At the outset of any study of the prayer life of the Lord Jesus, it must be recognised that there will be much that will distinguish it from that of others. There will be no confession of sin or of failure. It is also noteworthy that there is no record of the Lord ever joining in prayer with others. The study must be approached with a certain reverent reticence. How will a perfect Man, incapable of sinning, pray? How will One Who is God, pray? It is clear that the Son of God became a dependent Man, "I was cast upon Thee from the womb" Ps.22.10. Perfection then, was seen both in the faith of His dependence and in the prayers which He uttered.

In the Gospel of Luke at least ten passages tell of prayers, which the Lord offered. Many of them are recorded only by Luke. The references are as follows: 3.21; 5.16; 6.12; 9.18,29; 10.21; 11.1; 22.31-32, 39-46; 23.34. The Lord’s prayers involve the communication of one member of the Trinity with another, thus those few instances where we have His actual words, will lead us on to very high ground indeed. Pondering such passages as Lk.10.21; Jn.11.41, 12.28 and chapter 17, it becomes apparent the Lord never came into the Father’s presence as One Who had been at a distance. He speaks as One Who was ever in the Father’s immediate presence. He was ever in the bosom of the Father, Jn.1.18. His was a life of unbroken communion.

The prayer of John chapter 17 is by far the longest of any of which we have a record. The Lord speaks to His Father as an equal. He is conscious of perfection in the accomplishment of the work given Him to do. In v.24 He says: "Father, I will that they also whom Thou hast given Me, be with Me where I am; that they may behold My glory, which Thou hast given me." Here is the intimacy of absolute equality. None but He could use such language. The relationship between the Father and the Son is of inscrutable intimacy. No one will ever fully know what the Son meant to the Father from all eternity. The Father alone could fully evaluate His life down here. Never did He listen to such prayers as those uttered by His Son during His sojourn here.

Morning by morning Thou didst wake
Amid this poisoned air,
Yet no contagion touched Thy soul,
No sin disturbed Thy prayer.

(Macleod Wylie)


At the beginning of the Lord’s ministry in Capernaum, He entered the synagogue on the Sabbath and taught them, Mk.1.21-22. We read that they were astonished at His doctrine for He taught them as One that had authority. Those who had felt the weight of the authority of His teaching soon witnessed His authority over the unclean spirits, v.27.

The exorcism of the unclean spirits enhances before our vision the authority of His teaching. It was not the doubtful authority of the loud voice or the sweeping statement, but a genuine authority clearly demonstrated by His power over the unclean spirits. There were no ‘grey’ areas in His teaching. Such exist even in faithful servants through lack of clear vision, weakness and doubt. His was a teaching, the moral claim of which was irresistible, even though many turned away from it. It might be seen as undesirable; it could never be seen as wrong. In His sermon as presented in Matthew chapters 5-7, He speaks as the authoritative interpreter of the law, with unquestionable authority to expand upon it. Six times in ch.5, by simply saying "… but I say unto you", He raises the standard in relation to murder, vv.21-26, adultery, vv.27-30, divorce vv.31-32, swearing, vv.33-37, attitude to evil, vv.38-42, and attitude to enemies, vv.43-48.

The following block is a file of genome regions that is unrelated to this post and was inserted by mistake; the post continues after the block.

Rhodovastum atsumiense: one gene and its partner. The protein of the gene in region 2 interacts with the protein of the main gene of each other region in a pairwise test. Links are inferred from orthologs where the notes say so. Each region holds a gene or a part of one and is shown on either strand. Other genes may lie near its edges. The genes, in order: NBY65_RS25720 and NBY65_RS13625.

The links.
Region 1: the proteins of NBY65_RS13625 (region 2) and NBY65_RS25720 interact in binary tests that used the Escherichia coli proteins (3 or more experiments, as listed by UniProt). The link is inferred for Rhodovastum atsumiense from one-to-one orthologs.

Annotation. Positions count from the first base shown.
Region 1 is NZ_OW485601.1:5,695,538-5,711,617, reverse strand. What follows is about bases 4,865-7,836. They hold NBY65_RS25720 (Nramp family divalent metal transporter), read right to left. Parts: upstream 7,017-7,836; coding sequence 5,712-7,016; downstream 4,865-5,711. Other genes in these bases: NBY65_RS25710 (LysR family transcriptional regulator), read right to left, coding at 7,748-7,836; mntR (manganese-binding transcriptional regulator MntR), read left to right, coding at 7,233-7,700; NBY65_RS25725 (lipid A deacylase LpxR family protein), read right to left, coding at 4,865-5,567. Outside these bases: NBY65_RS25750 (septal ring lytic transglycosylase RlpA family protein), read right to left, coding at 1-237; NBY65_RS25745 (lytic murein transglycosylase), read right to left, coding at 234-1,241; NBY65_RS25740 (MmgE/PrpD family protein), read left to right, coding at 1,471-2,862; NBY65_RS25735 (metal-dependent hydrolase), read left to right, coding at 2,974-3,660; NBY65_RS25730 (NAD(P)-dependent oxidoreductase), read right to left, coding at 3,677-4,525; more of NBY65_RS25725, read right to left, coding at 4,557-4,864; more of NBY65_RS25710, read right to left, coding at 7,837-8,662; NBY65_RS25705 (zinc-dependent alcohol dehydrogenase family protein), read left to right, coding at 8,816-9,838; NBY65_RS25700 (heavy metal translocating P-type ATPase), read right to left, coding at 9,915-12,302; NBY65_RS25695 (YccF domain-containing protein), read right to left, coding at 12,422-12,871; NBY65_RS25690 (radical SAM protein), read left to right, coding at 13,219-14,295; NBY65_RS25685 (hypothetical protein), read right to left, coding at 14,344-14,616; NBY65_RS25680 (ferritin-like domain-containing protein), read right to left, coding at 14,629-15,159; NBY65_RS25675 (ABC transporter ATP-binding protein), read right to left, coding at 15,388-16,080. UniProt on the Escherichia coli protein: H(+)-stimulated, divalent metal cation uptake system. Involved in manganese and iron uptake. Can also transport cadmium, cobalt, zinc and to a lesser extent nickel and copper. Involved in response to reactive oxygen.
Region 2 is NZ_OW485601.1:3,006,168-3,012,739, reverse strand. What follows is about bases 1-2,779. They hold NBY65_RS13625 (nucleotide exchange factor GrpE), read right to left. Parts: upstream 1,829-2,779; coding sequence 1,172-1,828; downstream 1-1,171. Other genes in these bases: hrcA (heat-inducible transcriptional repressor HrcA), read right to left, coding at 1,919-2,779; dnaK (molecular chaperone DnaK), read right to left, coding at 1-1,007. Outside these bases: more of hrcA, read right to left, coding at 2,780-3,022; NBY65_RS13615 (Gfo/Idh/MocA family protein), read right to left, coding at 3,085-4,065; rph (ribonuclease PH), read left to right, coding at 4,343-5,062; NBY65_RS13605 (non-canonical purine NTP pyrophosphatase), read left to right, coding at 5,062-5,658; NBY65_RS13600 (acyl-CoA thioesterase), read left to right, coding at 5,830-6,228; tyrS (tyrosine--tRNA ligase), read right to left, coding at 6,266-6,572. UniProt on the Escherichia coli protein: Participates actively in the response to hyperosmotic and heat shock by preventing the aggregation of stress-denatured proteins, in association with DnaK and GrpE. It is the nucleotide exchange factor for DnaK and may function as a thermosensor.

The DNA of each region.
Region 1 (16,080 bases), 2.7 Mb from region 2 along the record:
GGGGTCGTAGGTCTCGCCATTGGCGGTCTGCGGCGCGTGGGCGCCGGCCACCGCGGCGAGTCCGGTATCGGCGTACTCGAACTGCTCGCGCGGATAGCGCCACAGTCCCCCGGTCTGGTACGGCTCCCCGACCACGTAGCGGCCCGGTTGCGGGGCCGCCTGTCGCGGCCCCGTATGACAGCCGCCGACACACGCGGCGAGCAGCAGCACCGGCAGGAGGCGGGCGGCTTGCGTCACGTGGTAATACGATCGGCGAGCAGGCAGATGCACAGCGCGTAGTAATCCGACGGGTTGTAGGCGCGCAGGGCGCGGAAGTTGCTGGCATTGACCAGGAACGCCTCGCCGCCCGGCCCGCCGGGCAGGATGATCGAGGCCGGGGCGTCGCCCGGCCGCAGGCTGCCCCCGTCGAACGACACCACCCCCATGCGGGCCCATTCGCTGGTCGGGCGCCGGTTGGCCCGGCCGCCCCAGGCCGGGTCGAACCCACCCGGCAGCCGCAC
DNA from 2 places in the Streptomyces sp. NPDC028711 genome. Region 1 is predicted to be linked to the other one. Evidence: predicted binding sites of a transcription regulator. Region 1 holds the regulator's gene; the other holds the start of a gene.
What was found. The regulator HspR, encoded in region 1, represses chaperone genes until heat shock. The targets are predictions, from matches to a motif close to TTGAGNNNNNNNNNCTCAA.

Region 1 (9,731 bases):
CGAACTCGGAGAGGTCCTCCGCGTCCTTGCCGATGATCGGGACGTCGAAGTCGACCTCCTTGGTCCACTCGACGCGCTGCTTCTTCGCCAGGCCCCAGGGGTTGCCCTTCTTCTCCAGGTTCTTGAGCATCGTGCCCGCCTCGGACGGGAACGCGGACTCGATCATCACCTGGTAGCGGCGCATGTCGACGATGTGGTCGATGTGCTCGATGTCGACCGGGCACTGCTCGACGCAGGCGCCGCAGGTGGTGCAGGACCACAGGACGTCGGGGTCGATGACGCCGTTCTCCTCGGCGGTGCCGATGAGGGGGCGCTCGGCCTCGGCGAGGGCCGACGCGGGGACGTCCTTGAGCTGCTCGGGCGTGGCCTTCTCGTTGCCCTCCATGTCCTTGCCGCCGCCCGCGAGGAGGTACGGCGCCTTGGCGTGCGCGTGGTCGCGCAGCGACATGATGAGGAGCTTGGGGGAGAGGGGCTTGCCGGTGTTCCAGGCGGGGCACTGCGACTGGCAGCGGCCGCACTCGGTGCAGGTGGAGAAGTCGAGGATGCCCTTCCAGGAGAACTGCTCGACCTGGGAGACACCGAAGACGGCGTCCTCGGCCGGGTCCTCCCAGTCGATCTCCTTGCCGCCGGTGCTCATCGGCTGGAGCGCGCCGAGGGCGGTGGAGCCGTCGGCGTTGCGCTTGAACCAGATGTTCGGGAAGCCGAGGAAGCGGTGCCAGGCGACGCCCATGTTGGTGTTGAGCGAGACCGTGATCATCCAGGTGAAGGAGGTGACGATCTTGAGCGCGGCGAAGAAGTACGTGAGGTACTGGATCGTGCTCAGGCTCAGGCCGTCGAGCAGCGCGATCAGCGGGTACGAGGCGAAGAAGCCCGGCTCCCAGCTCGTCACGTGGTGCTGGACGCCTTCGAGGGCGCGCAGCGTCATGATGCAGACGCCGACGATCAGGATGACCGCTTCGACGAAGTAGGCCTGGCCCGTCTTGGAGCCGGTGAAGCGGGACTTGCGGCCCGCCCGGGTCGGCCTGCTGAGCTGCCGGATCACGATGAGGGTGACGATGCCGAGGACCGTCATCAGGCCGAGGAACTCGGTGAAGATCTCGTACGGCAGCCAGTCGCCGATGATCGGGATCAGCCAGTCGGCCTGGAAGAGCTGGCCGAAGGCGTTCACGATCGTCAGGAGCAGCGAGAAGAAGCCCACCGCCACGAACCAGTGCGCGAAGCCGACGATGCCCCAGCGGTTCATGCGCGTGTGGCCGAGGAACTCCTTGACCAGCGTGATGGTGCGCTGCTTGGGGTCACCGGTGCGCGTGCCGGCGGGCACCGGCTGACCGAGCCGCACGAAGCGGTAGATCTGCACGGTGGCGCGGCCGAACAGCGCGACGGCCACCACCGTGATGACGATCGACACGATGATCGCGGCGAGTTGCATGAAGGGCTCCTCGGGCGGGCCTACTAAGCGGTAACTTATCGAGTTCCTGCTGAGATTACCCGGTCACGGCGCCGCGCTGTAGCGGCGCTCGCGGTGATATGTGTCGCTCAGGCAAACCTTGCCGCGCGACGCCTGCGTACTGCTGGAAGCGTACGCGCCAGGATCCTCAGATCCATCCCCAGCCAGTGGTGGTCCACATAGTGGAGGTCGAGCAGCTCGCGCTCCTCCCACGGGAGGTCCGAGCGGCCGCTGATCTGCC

It may be asked how it could be possible for man to rise in practical living to this higher standard, seeing he could not keep the Law of Moses. According to John’s ministry, Matt.3.11, the coming Messiah would baptise in the Holy Spirit. That day was approaching. In His exaltation He sent the Spirit Who not only became the element into which believers were baptised, but also personally indwelt them. In the practical power of this, the righteousness of the Law may be fulfilled in those who "walk not after the flesh, but after the Spirit" Rom.8.4.

The phrase "thus saith the Lord" was characteristic of the ministry of the prophets of old. This indicated sufficient authority, but presents a contrast to the authority of Him Who so often said: "Verily I say unto you." On 25 occasions the expression is found in John’s Gospel with the double "verily." He needed to quote none other as His authority, though He ever gave Scripture its rightful place. Being God, authority was essentially His.


In Matthew chapter 13, the Lord began to teach by a series of parables. Great multitudes were there to hear His words. The disciples seemed to be amazed that He spoke to them in parables and inquired as to this. The Lord, by His reply, indicated that the parabolic method on that day was intended to be enigmatical to ‘them’, v.11, (the multitudes), but revelatory to the disciples to whom the unfolding of the "mysteries of the kingdom of heaven", was most relevant. The Lord explained that "in them" was fulfilled the prophecy of Isaiah: "By hearing ye shall hear, and shall not understand: And seeing ye shall see, and shall not perceive: For this people’s heart is waxed gross, and their ears are dull of hearing, and their eyes have they closed; lest at any time they should see with their eyes and hear with their ears, and should understand with their heart, and should be converted, and I should heal them" Matt.13.14-15.

The term "the mysteries of the kingdom of Heaven", v.11, is seen to refer to a sphere of profession that clearly goes beyond the true children of the Kingdom. The thought is different from that presented in Jn.3.3 and Col.1.13, where membership of the Kingdom is clearly limited to the truly saved.